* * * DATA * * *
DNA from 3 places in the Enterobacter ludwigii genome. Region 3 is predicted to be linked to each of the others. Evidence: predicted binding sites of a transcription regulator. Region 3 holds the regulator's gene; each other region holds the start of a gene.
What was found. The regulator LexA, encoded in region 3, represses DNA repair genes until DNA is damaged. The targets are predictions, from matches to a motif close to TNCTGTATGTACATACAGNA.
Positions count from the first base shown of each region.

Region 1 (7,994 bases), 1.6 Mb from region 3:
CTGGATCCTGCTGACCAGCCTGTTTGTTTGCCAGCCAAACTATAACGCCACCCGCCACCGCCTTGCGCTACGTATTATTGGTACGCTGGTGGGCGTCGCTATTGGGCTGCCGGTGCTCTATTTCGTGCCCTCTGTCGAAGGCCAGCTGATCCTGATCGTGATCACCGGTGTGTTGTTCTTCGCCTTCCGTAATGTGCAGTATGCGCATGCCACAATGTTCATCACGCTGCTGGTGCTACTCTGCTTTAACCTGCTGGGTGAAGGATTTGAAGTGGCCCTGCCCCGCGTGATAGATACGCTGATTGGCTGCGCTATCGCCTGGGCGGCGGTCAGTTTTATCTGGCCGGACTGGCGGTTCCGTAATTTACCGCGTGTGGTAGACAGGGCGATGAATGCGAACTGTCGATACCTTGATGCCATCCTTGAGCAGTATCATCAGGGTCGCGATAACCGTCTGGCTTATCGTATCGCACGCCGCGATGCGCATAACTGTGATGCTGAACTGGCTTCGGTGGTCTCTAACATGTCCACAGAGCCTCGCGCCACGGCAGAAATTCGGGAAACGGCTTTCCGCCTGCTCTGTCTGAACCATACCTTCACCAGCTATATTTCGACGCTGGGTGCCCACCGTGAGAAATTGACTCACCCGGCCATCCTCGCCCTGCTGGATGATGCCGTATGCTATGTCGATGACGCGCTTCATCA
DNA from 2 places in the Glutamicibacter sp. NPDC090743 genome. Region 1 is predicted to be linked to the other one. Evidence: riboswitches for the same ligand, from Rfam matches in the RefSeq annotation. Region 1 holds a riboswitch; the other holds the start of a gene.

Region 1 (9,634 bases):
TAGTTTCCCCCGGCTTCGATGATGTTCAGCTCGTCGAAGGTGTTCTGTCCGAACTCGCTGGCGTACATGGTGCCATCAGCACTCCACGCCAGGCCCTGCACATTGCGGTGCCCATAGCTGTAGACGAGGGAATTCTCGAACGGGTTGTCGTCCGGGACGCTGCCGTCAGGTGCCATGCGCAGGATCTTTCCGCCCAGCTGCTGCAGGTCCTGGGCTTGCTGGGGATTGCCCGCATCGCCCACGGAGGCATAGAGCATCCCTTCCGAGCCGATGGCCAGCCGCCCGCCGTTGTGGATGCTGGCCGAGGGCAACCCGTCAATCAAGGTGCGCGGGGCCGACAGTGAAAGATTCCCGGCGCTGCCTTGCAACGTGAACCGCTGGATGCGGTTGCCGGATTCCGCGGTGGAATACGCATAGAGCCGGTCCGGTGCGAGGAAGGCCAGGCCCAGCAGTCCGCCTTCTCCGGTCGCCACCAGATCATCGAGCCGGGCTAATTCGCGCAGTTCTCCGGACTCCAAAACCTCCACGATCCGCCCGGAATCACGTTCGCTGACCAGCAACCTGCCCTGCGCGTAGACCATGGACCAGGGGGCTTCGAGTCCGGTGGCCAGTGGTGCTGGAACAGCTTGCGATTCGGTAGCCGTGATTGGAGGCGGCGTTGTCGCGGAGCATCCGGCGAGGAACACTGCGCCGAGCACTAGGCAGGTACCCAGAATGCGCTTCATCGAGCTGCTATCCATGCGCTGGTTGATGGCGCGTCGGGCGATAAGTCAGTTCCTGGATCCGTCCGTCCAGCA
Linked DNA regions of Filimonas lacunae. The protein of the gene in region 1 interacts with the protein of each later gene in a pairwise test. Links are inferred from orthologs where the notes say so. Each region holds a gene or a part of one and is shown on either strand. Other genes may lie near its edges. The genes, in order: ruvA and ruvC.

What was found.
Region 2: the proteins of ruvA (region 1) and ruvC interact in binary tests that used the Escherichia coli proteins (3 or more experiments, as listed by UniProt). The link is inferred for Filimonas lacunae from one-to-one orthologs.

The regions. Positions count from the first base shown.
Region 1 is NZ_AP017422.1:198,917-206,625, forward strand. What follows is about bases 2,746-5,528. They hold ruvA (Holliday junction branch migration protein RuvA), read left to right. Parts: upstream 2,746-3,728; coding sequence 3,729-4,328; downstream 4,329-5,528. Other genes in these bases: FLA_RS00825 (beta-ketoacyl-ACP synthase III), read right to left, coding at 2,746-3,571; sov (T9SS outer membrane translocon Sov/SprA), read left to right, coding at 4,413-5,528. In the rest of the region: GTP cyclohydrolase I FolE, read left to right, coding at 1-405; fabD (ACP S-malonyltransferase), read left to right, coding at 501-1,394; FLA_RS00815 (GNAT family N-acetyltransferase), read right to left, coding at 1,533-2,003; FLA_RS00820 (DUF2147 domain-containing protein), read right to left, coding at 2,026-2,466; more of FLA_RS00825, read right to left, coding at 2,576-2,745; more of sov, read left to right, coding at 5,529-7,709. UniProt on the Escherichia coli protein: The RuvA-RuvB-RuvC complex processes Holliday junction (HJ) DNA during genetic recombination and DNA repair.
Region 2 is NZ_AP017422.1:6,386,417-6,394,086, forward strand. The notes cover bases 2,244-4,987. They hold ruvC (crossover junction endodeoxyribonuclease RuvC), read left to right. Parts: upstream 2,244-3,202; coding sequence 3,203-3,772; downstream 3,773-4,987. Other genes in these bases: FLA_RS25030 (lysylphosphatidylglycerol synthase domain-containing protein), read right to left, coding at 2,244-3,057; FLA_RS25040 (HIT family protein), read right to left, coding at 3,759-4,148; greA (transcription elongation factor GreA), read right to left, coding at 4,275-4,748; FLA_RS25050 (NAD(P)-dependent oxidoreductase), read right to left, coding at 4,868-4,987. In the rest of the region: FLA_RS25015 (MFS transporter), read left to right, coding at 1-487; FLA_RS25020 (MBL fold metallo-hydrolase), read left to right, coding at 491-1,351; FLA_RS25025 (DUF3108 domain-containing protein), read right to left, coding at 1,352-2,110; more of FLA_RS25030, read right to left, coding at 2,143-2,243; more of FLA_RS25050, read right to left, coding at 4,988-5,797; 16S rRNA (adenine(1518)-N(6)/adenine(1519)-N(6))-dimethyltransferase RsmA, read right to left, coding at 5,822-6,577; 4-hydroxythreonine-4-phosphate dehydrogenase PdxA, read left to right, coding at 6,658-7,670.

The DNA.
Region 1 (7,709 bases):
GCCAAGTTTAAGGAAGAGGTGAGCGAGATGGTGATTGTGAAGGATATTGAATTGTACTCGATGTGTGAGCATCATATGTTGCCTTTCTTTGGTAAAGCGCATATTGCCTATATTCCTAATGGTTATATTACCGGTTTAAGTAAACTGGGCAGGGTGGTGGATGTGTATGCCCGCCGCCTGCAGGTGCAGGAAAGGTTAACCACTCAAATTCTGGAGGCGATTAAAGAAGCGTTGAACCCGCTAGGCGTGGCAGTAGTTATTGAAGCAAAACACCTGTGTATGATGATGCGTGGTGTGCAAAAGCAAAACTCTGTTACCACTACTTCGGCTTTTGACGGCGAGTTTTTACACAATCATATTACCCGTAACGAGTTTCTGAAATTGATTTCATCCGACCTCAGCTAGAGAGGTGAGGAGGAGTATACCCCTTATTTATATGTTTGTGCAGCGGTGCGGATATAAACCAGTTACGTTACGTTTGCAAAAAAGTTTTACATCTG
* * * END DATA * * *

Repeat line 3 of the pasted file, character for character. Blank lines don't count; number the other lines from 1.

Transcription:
Positions count from the first base shown of each region.